Most importantly, it is Fortin LeFaivre who has pushed the topic of social services into the debate. As I noted in my review, Aubin’s strengths are urban development and traffic. He’s most comfortable talking about these issues, and he has made them focal points of his campaign. This is fine, as these are two significant issues. However, he had not made social services a priority.
I have heard a criticism of Aubin that his focus is on Lowertown, Sandy Hill and the ByWard Market, paying less attention to Vanier, and I can understand this. Fortin LeFaivre argued that this issues that are most important to Aubin are not the ones most important to Vanier. She believes that social services and community safety are the big issues for that area of the ward. It’s hard for me to disagree with her.
With Fortin LeFaivre pushing these issues, we are starting to hear both Fleury and Aubin address concerns. The city has problems with childcare. We’re sitting a pot of money that we just don’t know how to spend. We’ve changed the service delivery methods, but haven’t properly communicated those changes with the residents using the services. It’s a problem, and it’s an issue that too few people (in any ward) are talking about.
Fortin LeFaivre also talks a lot about the issues around representation and cooperation. She hasn’t made as big a deal of Fleury’s conflict-of-interest as Aubin has, but she, like Aubin, notes that there is much discontent in the ward with Fleury’s (lack of) representation. She wants more transparency and engagement (granted, these are nice platitudes that many candidates talk about). She has pledged to keep door-knocking throughout her term in office. This would counter the impression given of Fleury’s term.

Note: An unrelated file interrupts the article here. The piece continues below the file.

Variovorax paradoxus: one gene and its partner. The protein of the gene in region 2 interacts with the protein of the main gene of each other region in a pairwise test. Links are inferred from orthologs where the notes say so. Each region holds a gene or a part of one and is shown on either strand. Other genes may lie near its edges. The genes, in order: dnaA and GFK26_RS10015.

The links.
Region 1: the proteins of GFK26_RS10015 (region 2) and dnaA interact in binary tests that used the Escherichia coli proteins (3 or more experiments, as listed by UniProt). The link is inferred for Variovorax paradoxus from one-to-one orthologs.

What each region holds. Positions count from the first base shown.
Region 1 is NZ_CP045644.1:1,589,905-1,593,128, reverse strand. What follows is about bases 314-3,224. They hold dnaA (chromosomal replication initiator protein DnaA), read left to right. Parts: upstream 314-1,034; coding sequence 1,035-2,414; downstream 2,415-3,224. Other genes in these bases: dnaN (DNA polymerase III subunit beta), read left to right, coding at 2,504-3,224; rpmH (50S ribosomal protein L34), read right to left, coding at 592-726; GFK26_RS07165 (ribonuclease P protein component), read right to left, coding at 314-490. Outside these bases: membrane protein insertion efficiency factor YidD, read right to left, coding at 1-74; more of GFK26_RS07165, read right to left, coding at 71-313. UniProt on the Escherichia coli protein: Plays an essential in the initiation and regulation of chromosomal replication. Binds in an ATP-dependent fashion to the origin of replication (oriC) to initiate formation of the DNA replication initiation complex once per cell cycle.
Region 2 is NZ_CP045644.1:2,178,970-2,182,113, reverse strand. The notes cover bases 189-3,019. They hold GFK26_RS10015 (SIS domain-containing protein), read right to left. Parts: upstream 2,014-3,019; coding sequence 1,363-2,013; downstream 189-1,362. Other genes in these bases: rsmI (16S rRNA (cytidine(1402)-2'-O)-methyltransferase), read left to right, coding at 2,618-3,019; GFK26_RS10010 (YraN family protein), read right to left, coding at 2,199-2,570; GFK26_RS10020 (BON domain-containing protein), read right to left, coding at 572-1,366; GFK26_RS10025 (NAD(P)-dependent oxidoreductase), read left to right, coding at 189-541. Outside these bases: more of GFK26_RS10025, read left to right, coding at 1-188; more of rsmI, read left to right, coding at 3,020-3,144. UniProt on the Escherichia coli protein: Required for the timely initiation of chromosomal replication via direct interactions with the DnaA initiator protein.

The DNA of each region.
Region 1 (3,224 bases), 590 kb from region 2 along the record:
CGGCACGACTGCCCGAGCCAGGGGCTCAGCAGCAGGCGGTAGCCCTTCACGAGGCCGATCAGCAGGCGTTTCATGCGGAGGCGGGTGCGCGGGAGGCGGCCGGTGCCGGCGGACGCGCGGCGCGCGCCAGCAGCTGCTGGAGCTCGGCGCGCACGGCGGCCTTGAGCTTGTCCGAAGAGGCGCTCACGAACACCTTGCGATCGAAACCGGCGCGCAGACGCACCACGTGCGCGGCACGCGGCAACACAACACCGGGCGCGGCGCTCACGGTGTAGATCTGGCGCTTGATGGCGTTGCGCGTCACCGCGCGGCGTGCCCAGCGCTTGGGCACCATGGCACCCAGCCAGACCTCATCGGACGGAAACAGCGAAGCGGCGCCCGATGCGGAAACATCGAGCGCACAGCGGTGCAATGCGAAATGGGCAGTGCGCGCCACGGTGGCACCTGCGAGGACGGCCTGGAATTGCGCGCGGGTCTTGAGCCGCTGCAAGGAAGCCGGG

For all the engagement and debate they have had in Rideau-Vanier, there has also been a lot of nastiness, and Fleury and Fortin LeFaivre have received the most of it. There have been personal attacks and sexist comments. Social media has been filled with supporters of the various candidates attacking each other and the candidates. The debates have seen planted questions and astro-turfing. It’s quite sad, and its a testament to the candidates that they’re willing to put up with it.
Amidst all this, Fortin LeFaivre posits herself as the best able to bring disparate groups, including the Mayor and council, together to meet the needs of residents. She, essentially, has two arguments to support this stance. First, her advocacy background demanded that she broker agreement between different groups. Second, she hasn’t spent the last four years alienating either the community or the mayor. For all the positive qualities of Aubin and Fleury, I think it’s easy to see that they have created more adversaries among community and civic leaders than Fortin LeFaivre.
These are three community leaders. If Fortin LeFaivre wins, I can see her working with both of her main opponents. I don’t know how much collaboration there would be between Fleury and Aubin should one of them win.
Fortin LeFaivre shared an anecdote that helps demonstrate the type of councillor she would be. She canvassed apartment buildings in the south end of Sandy Hill, just a few blocks from her own home. A woman living there–a single mother of four–was being harassed. Fortin LeFaivre found the different city agencies that should be available to help this woman, but each phone number they were given provided no relief. This woman is still living with harassment.
The frustration for Fortin LeFaivre was evident. She lived just a few blocks away from this woman, but, stonewalled by the city,she just couldn’t get her the help she needed. Fortin LeFaivre wants to keep trying to help this woman after the election, regardless of who wins.
I don’t doubt she will.